Taiwan’s intelligence service confirmed Thursday that a Chinese military aircraft crashed in the South China Sea in early March before the area was sealed off for a search and rescue mission.
News of the crash was first reported on Twitter on March 6 by Vietnamese journalist Duan Dang, citing unnamed sources. The crash allegedly involved a Chinese Y-8 maritime patrol aircraft and occurred off the coast of Sanya, a city on China’s Hainan Island that lies parallel to northern Vietnam.
In a separate Twitter post, the reporter said China had used military drills to conceal search and rescue efforts between March 4 and 15 off the coast of Vietnam, again citing unnamed sources.
On Thursday, Chen Ming-tong, director of Taiwan’s National Security Bureau, confirmed the crash in a report to the Legislative Yuan’s National Defense and Foreign Affairs Committee. Shortly after the crash, Chen said the People’s Liberation Army imposed navigation restrictions in an area corresponding to the crash site and carried out search and rescue drills.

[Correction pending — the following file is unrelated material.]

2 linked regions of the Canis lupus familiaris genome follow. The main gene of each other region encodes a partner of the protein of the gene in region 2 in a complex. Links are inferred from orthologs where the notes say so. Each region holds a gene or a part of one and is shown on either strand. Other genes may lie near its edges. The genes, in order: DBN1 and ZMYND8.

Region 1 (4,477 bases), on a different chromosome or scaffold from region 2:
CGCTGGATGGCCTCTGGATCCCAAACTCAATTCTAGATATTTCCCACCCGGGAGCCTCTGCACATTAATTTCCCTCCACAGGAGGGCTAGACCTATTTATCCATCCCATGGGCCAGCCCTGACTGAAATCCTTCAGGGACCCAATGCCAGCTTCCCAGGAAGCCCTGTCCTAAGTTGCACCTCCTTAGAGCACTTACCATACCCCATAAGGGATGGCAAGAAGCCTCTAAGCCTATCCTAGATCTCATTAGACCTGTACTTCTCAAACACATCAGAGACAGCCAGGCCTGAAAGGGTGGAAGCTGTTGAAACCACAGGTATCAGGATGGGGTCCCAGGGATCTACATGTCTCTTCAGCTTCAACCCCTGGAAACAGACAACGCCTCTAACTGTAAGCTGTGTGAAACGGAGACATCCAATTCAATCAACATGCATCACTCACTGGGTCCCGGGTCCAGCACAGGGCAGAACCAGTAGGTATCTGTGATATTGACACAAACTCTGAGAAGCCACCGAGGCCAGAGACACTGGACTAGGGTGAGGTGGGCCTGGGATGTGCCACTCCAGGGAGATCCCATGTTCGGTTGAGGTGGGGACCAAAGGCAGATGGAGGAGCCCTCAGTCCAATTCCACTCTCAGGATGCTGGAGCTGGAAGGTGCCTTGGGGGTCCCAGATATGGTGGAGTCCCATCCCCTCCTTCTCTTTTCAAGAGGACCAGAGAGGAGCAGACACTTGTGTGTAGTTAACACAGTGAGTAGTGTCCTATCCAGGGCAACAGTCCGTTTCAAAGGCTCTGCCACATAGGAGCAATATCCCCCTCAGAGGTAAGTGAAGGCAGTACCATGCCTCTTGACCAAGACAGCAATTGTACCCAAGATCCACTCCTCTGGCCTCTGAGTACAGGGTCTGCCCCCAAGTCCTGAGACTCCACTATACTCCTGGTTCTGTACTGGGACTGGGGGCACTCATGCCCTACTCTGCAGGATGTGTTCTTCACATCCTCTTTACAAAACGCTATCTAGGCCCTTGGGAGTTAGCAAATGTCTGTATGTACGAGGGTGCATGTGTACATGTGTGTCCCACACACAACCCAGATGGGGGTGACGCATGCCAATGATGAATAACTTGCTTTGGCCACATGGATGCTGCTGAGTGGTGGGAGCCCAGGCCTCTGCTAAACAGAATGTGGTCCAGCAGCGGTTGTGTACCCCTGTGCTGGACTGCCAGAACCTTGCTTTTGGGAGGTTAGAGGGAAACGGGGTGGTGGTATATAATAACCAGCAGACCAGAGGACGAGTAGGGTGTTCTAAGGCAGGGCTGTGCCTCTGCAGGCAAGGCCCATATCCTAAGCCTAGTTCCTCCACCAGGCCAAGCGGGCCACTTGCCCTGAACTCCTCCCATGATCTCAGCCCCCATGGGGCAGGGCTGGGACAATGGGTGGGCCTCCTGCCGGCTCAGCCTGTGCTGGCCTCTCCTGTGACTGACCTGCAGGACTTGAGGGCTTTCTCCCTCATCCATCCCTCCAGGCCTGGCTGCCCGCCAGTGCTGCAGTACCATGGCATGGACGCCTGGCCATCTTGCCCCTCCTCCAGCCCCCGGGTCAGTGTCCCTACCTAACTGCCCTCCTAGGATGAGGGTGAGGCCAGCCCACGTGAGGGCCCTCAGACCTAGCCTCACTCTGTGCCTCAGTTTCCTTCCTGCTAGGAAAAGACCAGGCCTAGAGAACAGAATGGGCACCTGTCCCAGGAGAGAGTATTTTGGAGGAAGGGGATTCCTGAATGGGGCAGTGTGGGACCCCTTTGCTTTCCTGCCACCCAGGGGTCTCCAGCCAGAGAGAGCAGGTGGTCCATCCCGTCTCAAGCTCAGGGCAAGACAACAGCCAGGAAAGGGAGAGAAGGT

Beijing has yet to confirm the plane crash.
Chen said the crash was just one example of how China uses its coast guard and military to enforce its territorial claims to almost all of the South China Sea, although Vietnam, Indonesia, the Philippines, Malaysia, Indonesia, Brunei, and Taiwan also have claims.
Additionally, the South China Sea is a globally important shipping route, with one-third of global shipping passing through its waters, according to the United Nations.
Chen said China has been taking advantage of Russia’s invasion of Ukraine to further extend its claims over the South China Sea, as many countries like the United States are distracted by conflict.
China regularly sends aircraft over the South China Sea and the Taiwan Strait in routine demonstrations of force. Taiwan’s Foreign Minister Joseph Wu said that in 2021, China sent more than 1,000 aircraft into Taipei’s Air Defense Identification Zone — a wide area of land and sea that is monitored by its military and intelligence services.